As consumers, particularly Canadian consumers, we are constantly being warned (usually by Mark Carney) that the current level of consumer debt accumulation is well into the danger zone. Other than occasional musings about Ontario's debt level, we rarely hear anything about the dangers and sustainability of provincial debt accumulation. In a recently released Fiscal Sustainability Report by the Parliamentary Budget Officer, Randall Bartlett, Scott Cameron, Helen Lao and Christ Matier examine the levels of provincial-territorial-local government debt and look at whether or not these levels are sustainable.
Let's open by looking at a graph that shows the past and projected levels of government sector net debt-to-GDP from 1991 to 2086:
The blue line shows the rapidly growing level of provincial-territorial-local (PTL) debt after 2032 with growth in debt far outstripping economic growth over the long-term. By 2086, PTL debt will reach 350 percent of GDP. To put this number into context, Japan, the world's most indebted nation when measured against GDP has a debt-to-GDP level somewhere around 200 percent. As shown on the following graph, part of the problem with PTL debt can be laid at the feet of the federal government; beyond 2016 - 2017 as its most recent budget incarnation reduced growth levels in the Canada Health Transfer, Canada Social Transfer and other federal transfers:
This will put the onus on the provincial and territorial governments to cover the shortfalls (aka fiscal gap) which will increase as Canada's population ages.
Here is a graph showing the dropping federal Canada Health Transfer relative to PTL health spending as a percentage of GDP:
Here is a similar graph showing the dropping federal Canada Social Transfer relative to PTL health spending as a percentage of GDP:
You can quite quickly see why the provinces and territories will end up with ever-rising debt-to-GDP levels. On the upside, these cuts will help balance the books of the federal government which will end up with a fiscal gap (surplus) of -1.4 percent of GDP compared to the PTL gap of +2.0 percent as shown here:
As a result, provincial governments will be forced to take the following actions:
1.) Raise taxes.
2.) Reduce program spending.
3.) A combination of the two.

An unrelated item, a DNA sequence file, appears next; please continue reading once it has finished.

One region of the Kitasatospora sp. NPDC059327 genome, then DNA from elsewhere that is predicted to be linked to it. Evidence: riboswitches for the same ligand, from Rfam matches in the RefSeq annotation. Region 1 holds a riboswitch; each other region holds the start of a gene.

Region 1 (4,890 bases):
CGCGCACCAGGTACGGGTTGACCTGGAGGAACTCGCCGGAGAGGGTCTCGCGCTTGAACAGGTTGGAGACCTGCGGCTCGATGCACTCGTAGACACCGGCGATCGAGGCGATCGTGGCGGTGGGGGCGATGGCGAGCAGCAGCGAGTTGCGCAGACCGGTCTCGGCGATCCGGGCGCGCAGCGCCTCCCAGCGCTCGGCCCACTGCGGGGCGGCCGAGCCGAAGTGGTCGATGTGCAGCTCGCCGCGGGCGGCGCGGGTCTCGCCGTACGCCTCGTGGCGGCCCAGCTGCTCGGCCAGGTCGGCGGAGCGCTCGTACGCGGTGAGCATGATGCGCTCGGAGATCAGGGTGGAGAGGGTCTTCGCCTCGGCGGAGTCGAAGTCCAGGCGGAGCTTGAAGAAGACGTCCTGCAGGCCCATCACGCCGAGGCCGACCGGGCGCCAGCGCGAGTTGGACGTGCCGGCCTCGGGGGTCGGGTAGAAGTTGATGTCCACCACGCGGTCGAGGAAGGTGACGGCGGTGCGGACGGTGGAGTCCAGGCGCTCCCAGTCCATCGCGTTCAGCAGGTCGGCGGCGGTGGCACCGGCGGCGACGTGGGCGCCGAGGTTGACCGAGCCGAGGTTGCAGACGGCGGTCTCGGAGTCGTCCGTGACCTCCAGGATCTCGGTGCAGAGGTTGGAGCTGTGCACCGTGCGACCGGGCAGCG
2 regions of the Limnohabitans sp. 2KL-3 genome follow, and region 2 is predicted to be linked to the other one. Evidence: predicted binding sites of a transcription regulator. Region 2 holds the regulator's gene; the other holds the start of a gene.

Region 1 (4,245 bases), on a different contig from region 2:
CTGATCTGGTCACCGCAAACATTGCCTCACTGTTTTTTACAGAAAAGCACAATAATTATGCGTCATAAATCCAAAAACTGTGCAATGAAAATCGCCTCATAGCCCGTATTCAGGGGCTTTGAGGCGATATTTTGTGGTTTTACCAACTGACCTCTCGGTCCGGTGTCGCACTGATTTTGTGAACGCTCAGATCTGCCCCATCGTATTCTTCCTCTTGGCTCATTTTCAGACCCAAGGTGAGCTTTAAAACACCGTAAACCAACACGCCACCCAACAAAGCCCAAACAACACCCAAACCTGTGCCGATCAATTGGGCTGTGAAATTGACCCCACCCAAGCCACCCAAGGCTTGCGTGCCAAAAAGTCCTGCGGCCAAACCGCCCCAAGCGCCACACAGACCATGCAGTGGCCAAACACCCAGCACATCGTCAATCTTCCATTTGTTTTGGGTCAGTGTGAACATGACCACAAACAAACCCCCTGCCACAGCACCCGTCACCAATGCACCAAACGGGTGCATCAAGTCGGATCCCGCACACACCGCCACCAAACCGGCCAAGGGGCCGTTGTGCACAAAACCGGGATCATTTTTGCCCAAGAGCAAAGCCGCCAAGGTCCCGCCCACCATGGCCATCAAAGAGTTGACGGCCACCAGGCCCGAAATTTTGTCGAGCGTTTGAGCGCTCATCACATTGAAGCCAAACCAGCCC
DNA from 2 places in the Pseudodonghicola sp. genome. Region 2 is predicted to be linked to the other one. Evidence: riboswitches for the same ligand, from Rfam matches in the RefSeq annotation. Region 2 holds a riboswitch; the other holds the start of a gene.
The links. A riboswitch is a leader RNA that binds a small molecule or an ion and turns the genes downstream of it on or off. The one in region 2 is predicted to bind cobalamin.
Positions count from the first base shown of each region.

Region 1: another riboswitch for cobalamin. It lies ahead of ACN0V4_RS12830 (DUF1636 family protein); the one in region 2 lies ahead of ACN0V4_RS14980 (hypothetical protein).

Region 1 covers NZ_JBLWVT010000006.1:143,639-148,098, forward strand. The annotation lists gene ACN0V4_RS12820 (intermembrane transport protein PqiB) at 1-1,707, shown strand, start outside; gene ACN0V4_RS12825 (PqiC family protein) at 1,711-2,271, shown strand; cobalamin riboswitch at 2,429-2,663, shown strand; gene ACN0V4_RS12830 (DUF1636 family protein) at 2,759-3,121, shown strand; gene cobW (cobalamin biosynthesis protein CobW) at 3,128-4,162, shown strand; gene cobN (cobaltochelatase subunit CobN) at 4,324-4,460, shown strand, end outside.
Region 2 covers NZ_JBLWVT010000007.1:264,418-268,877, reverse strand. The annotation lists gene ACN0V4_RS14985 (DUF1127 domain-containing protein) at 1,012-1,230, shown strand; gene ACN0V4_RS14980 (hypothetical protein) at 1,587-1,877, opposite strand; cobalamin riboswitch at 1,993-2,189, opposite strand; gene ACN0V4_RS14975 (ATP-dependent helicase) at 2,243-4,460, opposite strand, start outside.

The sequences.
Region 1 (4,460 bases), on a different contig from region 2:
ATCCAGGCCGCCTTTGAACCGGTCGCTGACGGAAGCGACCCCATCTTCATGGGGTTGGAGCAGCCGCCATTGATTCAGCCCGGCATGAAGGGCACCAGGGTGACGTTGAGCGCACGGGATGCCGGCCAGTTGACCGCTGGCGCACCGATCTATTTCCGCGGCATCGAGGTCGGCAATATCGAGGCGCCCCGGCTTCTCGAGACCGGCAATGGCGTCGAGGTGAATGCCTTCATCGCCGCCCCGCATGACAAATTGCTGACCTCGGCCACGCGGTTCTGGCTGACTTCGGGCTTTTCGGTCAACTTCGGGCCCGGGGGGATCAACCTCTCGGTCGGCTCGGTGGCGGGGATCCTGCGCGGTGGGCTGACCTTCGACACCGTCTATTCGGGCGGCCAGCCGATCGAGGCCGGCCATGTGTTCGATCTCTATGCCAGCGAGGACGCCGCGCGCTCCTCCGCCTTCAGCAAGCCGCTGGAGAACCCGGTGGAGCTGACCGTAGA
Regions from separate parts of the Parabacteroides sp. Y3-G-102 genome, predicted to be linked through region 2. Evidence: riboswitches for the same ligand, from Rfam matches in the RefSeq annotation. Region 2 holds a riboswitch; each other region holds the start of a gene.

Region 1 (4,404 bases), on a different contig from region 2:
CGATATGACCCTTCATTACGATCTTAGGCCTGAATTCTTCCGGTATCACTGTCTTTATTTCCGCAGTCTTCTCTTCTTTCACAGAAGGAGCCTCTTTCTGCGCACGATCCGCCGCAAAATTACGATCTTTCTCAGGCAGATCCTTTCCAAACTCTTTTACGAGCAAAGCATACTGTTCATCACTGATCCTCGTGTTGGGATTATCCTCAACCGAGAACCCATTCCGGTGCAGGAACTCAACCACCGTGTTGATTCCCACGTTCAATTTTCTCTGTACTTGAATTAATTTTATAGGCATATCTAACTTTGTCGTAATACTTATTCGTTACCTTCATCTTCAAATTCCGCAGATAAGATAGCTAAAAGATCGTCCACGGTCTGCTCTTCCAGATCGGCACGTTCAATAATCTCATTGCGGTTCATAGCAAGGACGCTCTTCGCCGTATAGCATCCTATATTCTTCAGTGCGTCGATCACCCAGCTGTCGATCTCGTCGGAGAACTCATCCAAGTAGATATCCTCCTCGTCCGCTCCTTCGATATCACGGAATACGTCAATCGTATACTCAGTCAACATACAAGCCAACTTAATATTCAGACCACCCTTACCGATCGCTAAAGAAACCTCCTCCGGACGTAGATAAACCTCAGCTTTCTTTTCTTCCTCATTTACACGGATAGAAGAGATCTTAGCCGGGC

Starting in 2012, to cover the looming fiscal gap, provinces as a whole will have to implement $36 billion in tax increases or program spending cuts. This amount will increase over time following growth in GDP. Delaying these actions by a mere five years means that the fiscal gap grows from 2.0 percent to 2.3 percent, delaying by ten years to 2.6 percent, by twenty years to 3.4 percent and by thirty years to 4.7 percent of GDP.
Here is a bar graph showing PTL internally sourced revenue as a percentage of GDP from 1961 to 2086 assuming that the tax burden remains constant:
Here is a bar graph showing total PTL program spending as a percentage of GDP from 1961 to 2086:
Most critically, here is a bar graph showing PTL health spending as a percentage of GDP from 1975 to 2086:
As Canadians age, the PTL spending on health care is expected to rise from 7.6 percent in 2011 to 12.1 percent of GDP in 2050 and 14. 6 percent in 2086. Over the period between 2011 and 2032, the authors project that PTL spending on health care will grow at an average annual rate of 5.1 percent.
I think that you can see where this is heading. Keeping all of this data in mind, here is a graph showing what will happen to the provincial debt picture as the decades pass:
As the years pass, more and more of PTL revenue will be required to repay mounting levels of interest owing on the ever-increasing debt. In all likelihood, the interest rate spread between federal government and provincial government will also rise as bond raters look less favourably on the ability of provinces to service their debts; this will be particularly apparent in provinces with low levels of economic growth (most of Atlantic Canada) and those with high debt levels (Ontario and Quebec).
It is quite obvious that the current scenario is unsustainable over the long-term. Unfortunately, one way or another, Canadian taxpayers will feel the pain. Even though the federal government may (and that's a big "may") achieve some sort of semblance of fiscal balance, it will likely be done by downshifting the deficit load to the provinces and, since all Canadians pay provincial income taxes, that means that we are the ones that will ultimately pay.